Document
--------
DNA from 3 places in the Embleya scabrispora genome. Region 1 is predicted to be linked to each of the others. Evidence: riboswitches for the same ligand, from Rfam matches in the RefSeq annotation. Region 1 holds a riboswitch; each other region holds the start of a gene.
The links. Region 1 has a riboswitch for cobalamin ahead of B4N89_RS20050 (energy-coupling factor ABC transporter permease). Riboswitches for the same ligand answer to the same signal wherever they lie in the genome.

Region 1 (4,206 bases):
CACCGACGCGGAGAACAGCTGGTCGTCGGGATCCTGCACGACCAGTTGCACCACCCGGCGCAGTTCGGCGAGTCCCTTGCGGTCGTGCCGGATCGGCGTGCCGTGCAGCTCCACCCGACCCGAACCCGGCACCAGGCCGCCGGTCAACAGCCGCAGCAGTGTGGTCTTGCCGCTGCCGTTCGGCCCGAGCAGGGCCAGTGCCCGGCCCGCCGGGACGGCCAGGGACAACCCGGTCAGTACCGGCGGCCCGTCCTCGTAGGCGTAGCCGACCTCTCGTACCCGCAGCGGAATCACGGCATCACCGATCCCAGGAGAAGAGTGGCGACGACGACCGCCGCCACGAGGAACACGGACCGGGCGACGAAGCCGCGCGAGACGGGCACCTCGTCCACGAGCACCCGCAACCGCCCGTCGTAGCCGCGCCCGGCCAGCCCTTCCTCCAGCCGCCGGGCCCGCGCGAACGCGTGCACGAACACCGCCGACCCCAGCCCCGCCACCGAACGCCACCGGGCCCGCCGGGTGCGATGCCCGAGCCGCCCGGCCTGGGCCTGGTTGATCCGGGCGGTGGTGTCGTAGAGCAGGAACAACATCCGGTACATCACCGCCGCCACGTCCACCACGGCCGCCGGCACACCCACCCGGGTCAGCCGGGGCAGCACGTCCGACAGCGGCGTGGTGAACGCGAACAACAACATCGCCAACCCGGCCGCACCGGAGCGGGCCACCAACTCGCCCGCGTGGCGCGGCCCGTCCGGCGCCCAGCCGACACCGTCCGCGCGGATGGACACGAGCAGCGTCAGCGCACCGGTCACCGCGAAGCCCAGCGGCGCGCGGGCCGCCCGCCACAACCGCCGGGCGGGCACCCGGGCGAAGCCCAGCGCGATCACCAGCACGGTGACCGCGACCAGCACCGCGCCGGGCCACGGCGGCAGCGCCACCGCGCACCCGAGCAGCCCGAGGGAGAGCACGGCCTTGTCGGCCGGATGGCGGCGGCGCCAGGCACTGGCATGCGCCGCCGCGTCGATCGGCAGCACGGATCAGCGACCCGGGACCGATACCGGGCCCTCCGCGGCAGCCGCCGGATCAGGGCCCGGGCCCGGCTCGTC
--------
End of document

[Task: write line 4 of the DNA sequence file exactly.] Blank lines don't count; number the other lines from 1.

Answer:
CACCGACGCGGAGAACAGCTGGTCGTCGGGATCCTGCACGACCAGTTGCACCACCCGGCGCAGTTCGGCGAGTCCCTTGCGGTCGTGCCGGATCGGCGTGCCGTGCAGCTCCACCCGACCCGAACCCGGCACCAGGCCGCCGGTCAACAGCCGCAGCAGTGTGGTCTTGCCGCTGCCGTTCGGCCCGAGCAGGGCCAGTGCCCGGCCCGCCGGGACGGCCAGGGACAACCCGGTCAGTACCGGCGGCCCGTCCTCGTAGGCGTAGCCGACCTCTCGTACCCGCAGCGGAATCACGGCATCACCGATCCCAGGAGAAGAGTGGCGACGACGACCGCCGCCACGAGGAACACGGACCGGGCGACGAAGCCGCGCGAGACGGGCACCTCGTCCACGAGCACCCGCAACCGCCCGTCGTAGCCGCGCCCGGCCAGCCCTTCCTCCAGCCGCCGGGCCCGCGCGAACGCGTGCACGAACACCGCCGACCCCAGCCCCGCCACCGAACGCCACCGGGCCCGCCGGGTGCGATGCCCGAGCCGCCCGGCCTGGGCCTGGTTGATCCGGGCGGTGGTGTCGTAGAGCAGGAACAACATCCGGTACATCACCGCCGCCACGTCCACCACGGCCGCCGGCACACCCACCCGGGTCAGCCGGGGCAGCACGTCCGACAGCGGCGTGGTGAACGCGAACAACAACATCGCCAACCCGGCCGCACCGGAGCGGGCCACCAACTCGCCCGCGTGGCGCGGCCCGTCCGGCGCCCAGCCGACACCGTCCGCGCGGATGGACACGAGCAGCGTCAGCGCACCGGTCACCGCGAAGCCCAGCGGCGCGCGGGCCGCCCGCCACAACCGCCGGGCGGGCACCCGGGCGAAGCCCAGCGCGATCACCAGCACGGTGACCGCGACCAGCACCGCGCCGGGCCACGGCGGCAGCGCCACCGCGCACCCGAGCAGCCCGAGGGAGAGCACGGCCTTGTCGGCCGGATGGCGGCGGCGCCAGGCACTGGCATGCGCCGCCGCGTCGATCGGCAGCACGGATCAGCGACCCGGGACCGATACCGGGCCCTCCGCGGCAGCCGCCGGATCAGGGCCCGGGCCCGGCTCGTC